This team is headed in the right direction. It has not been more apparent than going toe to toe with the cream of the crop on Sunday night. Progress is good. Results are better. Hopefully, they’re just around the corner.

Observations from Sunday night’s homecoming game

  • Mac Jones enjoyed perhaps the best game of his career Sunday. Showing his prowess operating in a spread formation and making short-to-intermediate on-schedule throws. There continues to be lamenting and criticism for this kind of passing attack. The constant “short and safe” throws are being used as a means of criticism for the young gun. In a world where fantasy football and Madden rule supreme, the actual football job of a quarterback is often forgotten. While Mahomes may be able to sling the ball all over the yard with jaw-dropping arm angles and ridiculous extension of plays, the rest of the QB’s on planet earth have a few simple rules to being successful: take care of the football and get it into the hands of your playmakers. There was a streak of 19 consecutive passing attempts where Mac Jones did just that. He kept the team out of harm’s way with smart decisions and allowed his skill guys to make plays after the catch. And for all that average depth of target nonsense, Mac Jones has a deeper average depth of target than Dak Prescott and Justin Herbert and is right on the heels of Kyler Murray and Joe Burrow. There doesn’t seem to be a lot of criticism about their “safe” style of play.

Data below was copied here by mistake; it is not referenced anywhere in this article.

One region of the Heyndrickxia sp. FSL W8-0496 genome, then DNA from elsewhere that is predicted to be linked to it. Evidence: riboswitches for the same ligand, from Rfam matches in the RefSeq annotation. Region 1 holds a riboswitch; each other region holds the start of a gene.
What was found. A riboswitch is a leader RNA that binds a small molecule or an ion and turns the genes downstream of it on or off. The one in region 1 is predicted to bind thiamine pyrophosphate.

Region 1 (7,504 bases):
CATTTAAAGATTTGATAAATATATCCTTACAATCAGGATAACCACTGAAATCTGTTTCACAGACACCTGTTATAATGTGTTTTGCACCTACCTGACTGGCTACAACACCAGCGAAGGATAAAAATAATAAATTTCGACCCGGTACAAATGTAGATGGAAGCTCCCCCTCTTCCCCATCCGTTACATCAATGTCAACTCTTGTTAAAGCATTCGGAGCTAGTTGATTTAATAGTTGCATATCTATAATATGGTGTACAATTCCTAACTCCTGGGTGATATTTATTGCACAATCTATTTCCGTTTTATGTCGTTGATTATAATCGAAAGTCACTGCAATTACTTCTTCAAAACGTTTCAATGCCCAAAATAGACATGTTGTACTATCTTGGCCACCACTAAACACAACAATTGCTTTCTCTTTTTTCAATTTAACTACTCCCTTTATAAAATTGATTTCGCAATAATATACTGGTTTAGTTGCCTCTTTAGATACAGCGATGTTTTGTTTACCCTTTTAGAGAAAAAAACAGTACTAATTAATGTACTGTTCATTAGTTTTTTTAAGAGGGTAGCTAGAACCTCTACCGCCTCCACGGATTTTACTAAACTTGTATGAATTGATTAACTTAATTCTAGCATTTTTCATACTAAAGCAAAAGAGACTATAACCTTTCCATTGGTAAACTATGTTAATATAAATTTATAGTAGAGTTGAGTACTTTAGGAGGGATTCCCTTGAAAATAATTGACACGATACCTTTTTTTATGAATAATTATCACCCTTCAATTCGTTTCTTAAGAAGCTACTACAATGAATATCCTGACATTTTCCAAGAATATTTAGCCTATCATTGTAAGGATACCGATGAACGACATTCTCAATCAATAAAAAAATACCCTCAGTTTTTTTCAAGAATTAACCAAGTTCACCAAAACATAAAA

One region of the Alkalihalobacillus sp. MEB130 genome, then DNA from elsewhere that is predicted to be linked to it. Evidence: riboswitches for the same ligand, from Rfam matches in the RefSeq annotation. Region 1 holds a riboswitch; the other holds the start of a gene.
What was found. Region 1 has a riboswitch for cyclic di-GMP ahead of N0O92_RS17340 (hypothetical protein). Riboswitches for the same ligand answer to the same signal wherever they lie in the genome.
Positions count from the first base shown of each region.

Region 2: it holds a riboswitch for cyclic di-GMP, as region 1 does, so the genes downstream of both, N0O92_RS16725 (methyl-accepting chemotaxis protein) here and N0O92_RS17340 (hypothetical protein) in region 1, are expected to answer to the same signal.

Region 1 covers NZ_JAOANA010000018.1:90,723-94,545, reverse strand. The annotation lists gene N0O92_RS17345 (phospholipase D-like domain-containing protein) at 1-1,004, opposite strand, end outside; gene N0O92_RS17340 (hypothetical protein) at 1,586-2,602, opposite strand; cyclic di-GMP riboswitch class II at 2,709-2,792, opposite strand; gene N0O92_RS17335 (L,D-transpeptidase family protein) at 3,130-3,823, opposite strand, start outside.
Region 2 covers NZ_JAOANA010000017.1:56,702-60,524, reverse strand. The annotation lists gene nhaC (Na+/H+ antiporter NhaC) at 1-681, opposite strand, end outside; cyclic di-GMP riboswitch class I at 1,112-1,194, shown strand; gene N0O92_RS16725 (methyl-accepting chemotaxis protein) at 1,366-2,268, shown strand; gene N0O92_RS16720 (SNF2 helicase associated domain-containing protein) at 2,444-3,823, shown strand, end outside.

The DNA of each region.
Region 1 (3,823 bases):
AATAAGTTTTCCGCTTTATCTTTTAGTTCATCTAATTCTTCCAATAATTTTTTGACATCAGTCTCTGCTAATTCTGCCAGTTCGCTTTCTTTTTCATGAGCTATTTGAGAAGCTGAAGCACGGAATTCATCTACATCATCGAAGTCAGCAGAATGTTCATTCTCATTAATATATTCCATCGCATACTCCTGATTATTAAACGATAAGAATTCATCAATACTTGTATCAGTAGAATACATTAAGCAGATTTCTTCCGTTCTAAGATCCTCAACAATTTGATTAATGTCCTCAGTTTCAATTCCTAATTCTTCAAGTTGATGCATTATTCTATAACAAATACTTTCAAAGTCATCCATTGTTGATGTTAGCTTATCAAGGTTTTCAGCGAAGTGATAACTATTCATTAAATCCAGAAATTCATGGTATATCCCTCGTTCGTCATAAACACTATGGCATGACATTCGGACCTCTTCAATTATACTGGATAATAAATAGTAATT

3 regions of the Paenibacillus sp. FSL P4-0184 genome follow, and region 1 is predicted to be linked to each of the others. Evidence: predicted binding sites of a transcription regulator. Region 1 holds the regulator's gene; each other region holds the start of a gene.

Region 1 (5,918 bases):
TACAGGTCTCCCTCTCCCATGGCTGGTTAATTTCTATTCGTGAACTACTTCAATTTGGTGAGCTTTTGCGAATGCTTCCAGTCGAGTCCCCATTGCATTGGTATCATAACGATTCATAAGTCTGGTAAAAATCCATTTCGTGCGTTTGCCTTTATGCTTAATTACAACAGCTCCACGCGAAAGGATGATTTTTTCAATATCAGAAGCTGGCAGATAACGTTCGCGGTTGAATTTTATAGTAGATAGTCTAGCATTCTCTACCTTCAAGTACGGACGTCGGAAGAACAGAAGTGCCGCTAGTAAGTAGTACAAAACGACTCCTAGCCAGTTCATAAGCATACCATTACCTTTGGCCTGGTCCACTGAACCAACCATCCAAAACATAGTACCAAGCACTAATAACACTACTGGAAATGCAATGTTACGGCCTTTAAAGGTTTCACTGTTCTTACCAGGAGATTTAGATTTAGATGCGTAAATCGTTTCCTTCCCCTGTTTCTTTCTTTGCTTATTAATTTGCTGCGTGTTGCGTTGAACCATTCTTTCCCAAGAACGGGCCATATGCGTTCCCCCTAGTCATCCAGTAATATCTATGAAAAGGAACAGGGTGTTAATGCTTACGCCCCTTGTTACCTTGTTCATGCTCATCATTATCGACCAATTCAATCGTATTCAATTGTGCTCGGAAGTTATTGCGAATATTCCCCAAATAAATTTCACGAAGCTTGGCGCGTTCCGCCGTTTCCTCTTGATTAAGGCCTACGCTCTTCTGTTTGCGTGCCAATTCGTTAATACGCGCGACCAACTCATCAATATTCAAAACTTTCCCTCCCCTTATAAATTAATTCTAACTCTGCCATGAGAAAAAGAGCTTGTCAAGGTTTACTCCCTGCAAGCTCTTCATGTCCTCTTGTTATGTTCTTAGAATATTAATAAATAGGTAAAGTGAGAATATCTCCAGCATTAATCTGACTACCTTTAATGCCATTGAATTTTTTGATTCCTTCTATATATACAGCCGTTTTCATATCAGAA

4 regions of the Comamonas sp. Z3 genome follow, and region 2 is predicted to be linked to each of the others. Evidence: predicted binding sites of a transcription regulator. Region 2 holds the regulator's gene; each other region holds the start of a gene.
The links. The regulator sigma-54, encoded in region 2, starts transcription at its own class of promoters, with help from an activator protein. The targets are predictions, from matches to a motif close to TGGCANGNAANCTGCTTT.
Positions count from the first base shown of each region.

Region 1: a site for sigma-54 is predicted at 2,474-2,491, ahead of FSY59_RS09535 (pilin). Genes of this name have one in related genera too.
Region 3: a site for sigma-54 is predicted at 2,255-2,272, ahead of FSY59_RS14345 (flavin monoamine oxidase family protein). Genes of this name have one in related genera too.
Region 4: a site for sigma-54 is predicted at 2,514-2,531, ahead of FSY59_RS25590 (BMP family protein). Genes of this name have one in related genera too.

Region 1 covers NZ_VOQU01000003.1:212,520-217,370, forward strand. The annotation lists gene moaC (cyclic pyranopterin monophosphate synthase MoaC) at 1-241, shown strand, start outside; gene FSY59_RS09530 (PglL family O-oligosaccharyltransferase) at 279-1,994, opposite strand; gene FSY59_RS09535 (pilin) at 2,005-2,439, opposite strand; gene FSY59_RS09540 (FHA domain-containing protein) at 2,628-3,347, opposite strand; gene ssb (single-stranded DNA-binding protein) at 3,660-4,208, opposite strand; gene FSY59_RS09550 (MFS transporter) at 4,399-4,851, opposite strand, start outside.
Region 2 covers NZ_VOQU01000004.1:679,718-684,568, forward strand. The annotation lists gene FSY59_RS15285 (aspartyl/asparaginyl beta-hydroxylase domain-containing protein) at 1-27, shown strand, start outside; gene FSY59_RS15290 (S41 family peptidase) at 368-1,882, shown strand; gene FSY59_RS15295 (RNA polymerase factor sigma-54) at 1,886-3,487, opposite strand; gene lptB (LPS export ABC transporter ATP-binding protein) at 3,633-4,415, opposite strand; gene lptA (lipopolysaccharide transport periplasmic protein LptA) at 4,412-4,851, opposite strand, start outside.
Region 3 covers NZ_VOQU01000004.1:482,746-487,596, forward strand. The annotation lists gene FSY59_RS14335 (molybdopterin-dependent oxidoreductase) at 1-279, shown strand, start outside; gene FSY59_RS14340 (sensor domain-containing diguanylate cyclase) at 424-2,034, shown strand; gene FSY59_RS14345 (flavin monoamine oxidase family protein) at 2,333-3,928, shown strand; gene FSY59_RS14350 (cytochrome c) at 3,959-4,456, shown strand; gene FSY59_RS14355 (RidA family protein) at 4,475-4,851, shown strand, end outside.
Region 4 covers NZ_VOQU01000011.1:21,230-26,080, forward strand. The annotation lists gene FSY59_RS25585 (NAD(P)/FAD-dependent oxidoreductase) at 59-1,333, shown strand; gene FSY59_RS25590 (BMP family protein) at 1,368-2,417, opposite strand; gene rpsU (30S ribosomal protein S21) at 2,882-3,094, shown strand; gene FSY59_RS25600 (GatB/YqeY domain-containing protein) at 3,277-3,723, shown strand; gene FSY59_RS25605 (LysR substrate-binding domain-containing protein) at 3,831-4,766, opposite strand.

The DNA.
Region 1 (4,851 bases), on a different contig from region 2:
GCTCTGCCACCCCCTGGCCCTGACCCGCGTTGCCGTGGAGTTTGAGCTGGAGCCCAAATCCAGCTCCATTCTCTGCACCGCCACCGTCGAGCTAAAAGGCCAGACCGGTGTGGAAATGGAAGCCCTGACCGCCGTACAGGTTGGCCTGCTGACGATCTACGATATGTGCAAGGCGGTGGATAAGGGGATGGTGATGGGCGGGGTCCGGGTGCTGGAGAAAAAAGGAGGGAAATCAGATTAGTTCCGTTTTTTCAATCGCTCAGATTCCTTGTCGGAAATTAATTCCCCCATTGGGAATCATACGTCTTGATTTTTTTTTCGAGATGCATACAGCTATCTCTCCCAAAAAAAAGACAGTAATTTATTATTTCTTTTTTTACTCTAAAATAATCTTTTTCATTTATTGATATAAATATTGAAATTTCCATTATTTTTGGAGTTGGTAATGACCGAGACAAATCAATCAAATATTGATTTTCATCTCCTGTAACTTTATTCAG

• Jones’ passing chart shows his ability to attack the short-to-intermediate portion of the field. Doing this consistently will open up deep shots with more success.
  • With that said, the Patriots’ offensive line has to help the rookie out. Mac was pressured on 38% of his dropbacks Sunday night. This follows a troubling trend as in all of the Patriots’ losses this year Mac has been pressured on greater than 35% of his dropbacks in those games (against Dolphins 35%, against Saints 35.7%, and Sunday 37.8%). Regardless, Mac completed 10 of 13 attempts while under pressure for 86 yards, a touchdown, and an interception.
  • After having 17 pressures in the first 3 games, the Bucs had 12 against the Patriots.
  • The Patriots might be employing two turnstiles at their tackles spots. Hard to tell the difference. While Trent Brown’s return should solidify one spot, Isaiah Wynn on the opposite side has been just as porous in pass protection. To this point in the season, RT Justin Herron and Wynn are tied for the team lead with 12 pressures allowed. Wynn also allowed 2 sacks Sunday night. Legendary coach Dante Scarnecchia isn’t walking through that door and after picking up Wynn’s fifth-year option, his inconsistent play is even more concerning.